How I Learned to Be Quiet

Did you know that barking can be a reason that a family would surrender or re-home their dog? This is heartbreaking to me that a family would give up a family pet when there could be alternatives which could decrease this unwanted behavior. I know that sometimes I get carried away by something exciting or frightening and I react by barking to communicate what I am feeling. My family has worked with me since I was very young and now I have other ways to react because of what they have taught me. Here are some ideas for you or someone you know who has a dog who likes to bark.



One very important thing to remember is that yelling, “Stop barking”, over and over is not helpful to us. Our doggy brains translate your yelling into something like, “This is fun. Let’s do it some more and see who can be loudest!” After all we are “pack animals” and we love it when humans act like us.


Look at the environment where the barking usually occurs. Since we get stimulated by things we see as well as by things we hear, it may be possible to screen or remove the object(s) of our attention. For instance, closing the blinds so the dog cannot watch everything that comes by the window may help. Playing background music can be calming and reduce a dog’s reaction to noises outside. There are even CD’s which use types of music which have been shown to be especially beneficial for dogs.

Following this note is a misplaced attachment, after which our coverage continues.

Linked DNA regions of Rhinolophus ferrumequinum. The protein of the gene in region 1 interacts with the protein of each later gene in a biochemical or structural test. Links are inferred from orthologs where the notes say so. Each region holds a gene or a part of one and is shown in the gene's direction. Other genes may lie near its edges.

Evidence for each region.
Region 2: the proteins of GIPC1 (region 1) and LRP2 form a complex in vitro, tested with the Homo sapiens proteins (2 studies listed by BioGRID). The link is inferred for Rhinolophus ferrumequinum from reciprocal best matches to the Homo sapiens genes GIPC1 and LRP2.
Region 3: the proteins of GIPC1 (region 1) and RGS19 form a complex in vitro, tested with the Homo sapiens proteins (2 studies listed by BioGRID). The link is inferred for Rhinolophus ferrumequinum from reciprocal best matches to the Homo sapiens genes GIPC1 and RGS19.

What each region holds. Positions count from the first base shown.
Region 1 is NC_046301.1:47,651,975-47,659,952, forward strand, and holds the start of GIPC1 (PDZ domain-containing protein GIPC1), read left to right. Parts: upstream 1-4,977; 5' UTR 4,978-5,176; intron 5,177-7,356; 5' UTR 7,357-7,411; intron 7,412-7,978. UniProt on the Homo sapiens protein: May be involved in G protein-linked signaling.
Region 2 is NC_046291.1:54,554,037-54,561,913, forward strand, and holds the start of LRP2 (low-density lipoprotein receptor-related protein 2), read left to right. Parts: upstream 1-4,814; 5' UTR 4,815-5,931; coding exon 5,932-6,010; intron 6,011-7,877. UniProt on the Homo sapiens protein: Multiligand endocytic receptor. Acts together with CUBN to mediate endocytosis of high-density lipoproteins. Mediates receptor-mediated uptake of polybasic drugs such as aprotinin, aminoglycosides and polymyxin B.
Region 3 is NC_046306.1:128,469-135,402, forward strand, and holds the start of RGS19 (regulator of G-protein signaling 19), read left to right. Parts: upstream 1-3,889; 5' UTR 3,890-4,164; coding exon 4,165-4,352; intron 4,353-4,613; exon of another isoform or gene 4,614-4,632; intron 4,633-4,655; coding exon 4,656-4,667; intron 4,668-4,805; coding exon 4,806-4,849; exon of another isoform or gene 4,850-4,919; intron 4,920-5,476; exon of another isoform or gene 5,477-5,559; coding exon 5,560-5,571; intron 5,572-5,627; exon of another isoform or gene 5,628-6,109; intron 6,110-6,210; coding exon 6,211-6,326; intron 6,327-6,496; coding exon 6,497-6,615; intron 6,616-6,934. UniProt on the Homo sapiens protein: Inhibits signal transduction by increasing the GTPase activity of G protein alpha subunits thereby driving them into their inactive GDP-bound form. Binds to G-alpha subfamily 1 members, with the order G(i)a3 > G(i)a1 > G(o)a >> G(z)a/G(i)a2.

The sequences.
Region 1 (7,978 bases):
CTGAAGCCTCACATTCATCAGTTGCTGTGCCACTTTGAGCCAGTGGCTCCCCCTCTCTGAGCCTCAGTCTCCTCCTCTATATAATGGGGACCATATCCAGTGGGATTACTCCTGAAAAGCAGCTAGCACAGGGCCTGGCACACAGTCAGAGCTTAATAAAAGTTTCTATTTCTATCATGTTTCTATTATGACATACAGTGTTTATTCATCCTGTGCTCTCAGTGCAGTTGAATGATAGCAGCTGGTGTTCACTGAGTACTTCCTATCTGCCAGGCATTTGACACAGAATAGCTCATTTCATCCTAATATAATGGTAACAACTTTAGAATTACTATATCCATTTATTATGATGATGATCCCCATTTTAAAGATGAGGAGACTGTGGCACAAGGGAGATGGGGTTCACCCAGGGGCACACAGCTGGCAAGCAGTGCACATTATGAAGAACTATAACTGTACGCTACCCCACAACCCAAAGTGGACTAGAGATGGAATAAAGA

Specific training techniques to reduce barking include: teaching “quiet” using positive reinforcement (praise and lots of treats), desensitizing the dog to the thing which causes him/her to react, teaching alternative behaviors, and rewarding quiet, calm behavior. In Kids 4 Critters class, kids learn that reward based training is a good way to help a dog learn. We dogs learn best by repetition and rewards. We learn in little steps and over short, frequent sessions. For instance, if I am a dog who barks at another dog, it would be best to start rewarding and praising me for being quiet and calm when that other dog is a long ways away. Over many sessions, we would gradually move closer to the other dog until I finally get it that it is more rewarding for me to stay calm and quiet than to bark at that dog. I also was taught that when someone comes to our front door, my family will tell me to “Go to my bed”. They have taught me this with repetition and rewards so that I learned something good happened when I went to my bed rather than barking at the door.


It does take time, effort, and consistency for these efforts to work but it is worth it to have a happy dog, a happy family, and happy neighbors. Please share my advice with humans you know so they can be responsible pet owners too.

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